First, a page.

Garden Preparation for Northern Gardeners

“What needs to be done in the garden to prep for winter? Only in Wyoming for two years, and I have container gardened because I didn’t have land.” Question from Susan of Basin, Wyoming

Answer: Garden and container garden prep for winter depends on what you are growing, but there are a few steps you will want to follow, especially in really cold-winter climates like yours (USDA Hardiness Zone 4). But here are some general rules for pre-winter prep for gardens and containers.

Winter Prep for Gardens

Pre-winter garden prep is pretty simple. Here are the steps I follow:

1. Remove all dead and dying vegetables and bedding annuals

2. Rake away all fallen annual, perennial or veggie leaves from beds to reduce the chance of overwintering pests and diseases

3. Consider planting a winter cover crop over vegetable beds (winter rye, winter wheat, Austrian winter peas, and crimson clover all make great winter cover crops).

3. Prune off any dead or dying stems or branches from perennials, trees, and shrubs (Be sure to leave perennials that look pretty through winter, like ornamental grasses and cone flowers.)

4. Edge and mulch beds to protect overwintering perennials and keep beds looking pretty through winter (Click here for an edging tutorial.)

5. Plant spring flower bulbs (flowering bulbs like tulips, daffodils, crocus, etc, as well as edible bulbs like garlic, shallots, and winter onions)

6. Cover any marginally hardy shrubs, like prized roses, using the same covering method recommended for perennial containers (below).

I also like to collect, chop, and compost tree leaves that fall in my yard. Chopped leaves make excellent mulch and compost that breaks down quickly and adds lots of needed organic matter into garden beds.

Winter Prep for Annual Containers

If you only grow annual pots, simply cut back the old plant material and place containers under an eave or in a garage or covered storage area where they will stay dry through winter. Winter freezing and thawing of moist container soil will cause Terracotta or ceramic pots to crack and shatter. Exposure to harsh winter weather will also cause resin and plastic pots to visually age more quickly. Another pot-maintenance option is to remove their soil entirely and leave them dry and empty. Soil that is just one year old can be bagged and saved for use the following spring, just be sure to replenish pots with at least 50% fresh soil to ensure good plant performance. (We recommend Black Gold Natural & Organic Potting Mix, which is OMRI Listed for organic gardening).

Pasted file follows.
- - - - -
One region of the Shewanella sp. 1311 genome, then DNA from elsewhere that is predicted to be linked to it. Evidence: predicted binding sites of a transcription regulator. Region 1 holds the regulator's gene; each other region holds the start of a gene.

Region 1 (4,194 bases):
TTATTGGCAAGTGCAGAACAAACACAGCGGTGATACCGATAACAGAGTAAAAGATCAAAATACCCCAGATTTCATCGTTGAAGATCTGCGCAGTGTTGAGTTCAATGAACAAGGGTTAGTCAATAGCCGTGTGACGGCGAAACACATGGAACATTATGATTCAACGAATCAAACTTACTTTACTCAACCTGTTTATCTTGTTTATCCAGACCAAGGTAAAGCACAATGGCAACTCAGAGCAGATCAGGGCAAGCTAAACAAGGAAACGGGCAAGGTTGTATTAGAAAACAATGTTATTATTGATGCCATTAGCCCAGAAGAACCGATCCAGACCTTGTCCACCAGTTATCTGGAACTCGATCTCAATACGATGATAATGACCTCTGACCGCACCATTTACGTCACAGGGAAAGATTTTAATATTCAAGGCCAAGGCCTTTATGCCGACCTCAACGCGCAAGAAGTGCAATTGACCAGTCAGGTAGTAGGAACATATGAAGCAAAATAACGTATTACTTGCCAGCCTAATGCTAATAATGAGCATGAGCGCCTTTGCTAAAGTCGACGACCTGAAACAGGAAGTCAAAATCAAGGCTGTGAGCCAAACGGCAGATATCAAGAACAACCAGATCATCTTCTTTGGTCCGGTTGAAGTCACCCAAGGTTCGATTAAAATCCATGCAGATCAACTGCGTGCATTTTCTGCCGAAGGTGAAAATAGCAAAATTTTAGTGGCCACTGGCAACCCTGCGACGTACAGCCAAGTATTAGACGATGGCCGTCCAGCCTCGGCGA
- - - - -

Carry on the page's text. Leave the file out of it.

You can also bring some annuals indoors. Begonias, coleus, and geraniums, can all be brought indoors as winter house plants. They key is cleaning them first to make sure they are pest free. Start by spraying their leaves with water, let them dry, spray them again with insecticidal soap, and then bring them inside.  It also helps to remove and replenish the top 2 inches of potting soil to catch any pests hanging out in the upper soil layers. Though winter, care for them as you would any house plant, and trim them back if they become too large. (You can even take cuttings of them in spring to add to your container collection, here’s how!)

Winter Prep for Perennial Containers

Perennial containers have different care requirements. (I will assume that your potted perennials are established and hardy to your region.) The fact that their roots are raised makes them far more vulnerable to freezing, so it is important to provide them with extra protection.

Wait until plants are fully dormant, then clean up any fallen foliage on the pot’s soil surface and prune back any dead or dying top growth. Once clean, place pots in a protected spot outdoors (under a house eave, covered porch, or in a garage or storage area) where they will be shielded from the harsh winter elements.

I also recommend covering pots with a thermal covering. My favorite method is to cover the pot surface and exterior with a thick layer of straw and surround with a burlap bag or wrapping secured with a bungee cord or burlap twine. Once spring weather warms, you can uncover the pots and refresh their potting soil and fertilizer for great growth in the new season.

Happy gardening! Jessie





Plants are the lens Jessie views the world through because they’re all-sustaining. (“They feed, clothe, house and heal us. They produce the air we breathe and even make us smell pretty.”) She’s a garden writer and photographer with degrees in both horticulture and plant biology from Purdue and Michigan State Universities. Her degrees were bolstered by internships at Longwood Gardens and the American Horticultural Society. She has since worked for many horticultural institutions and companies and now manages communications for Sun Gro Horticulture, the parent company of Black Gold. Her joy is sharing all things green and lovely with her two daughters.

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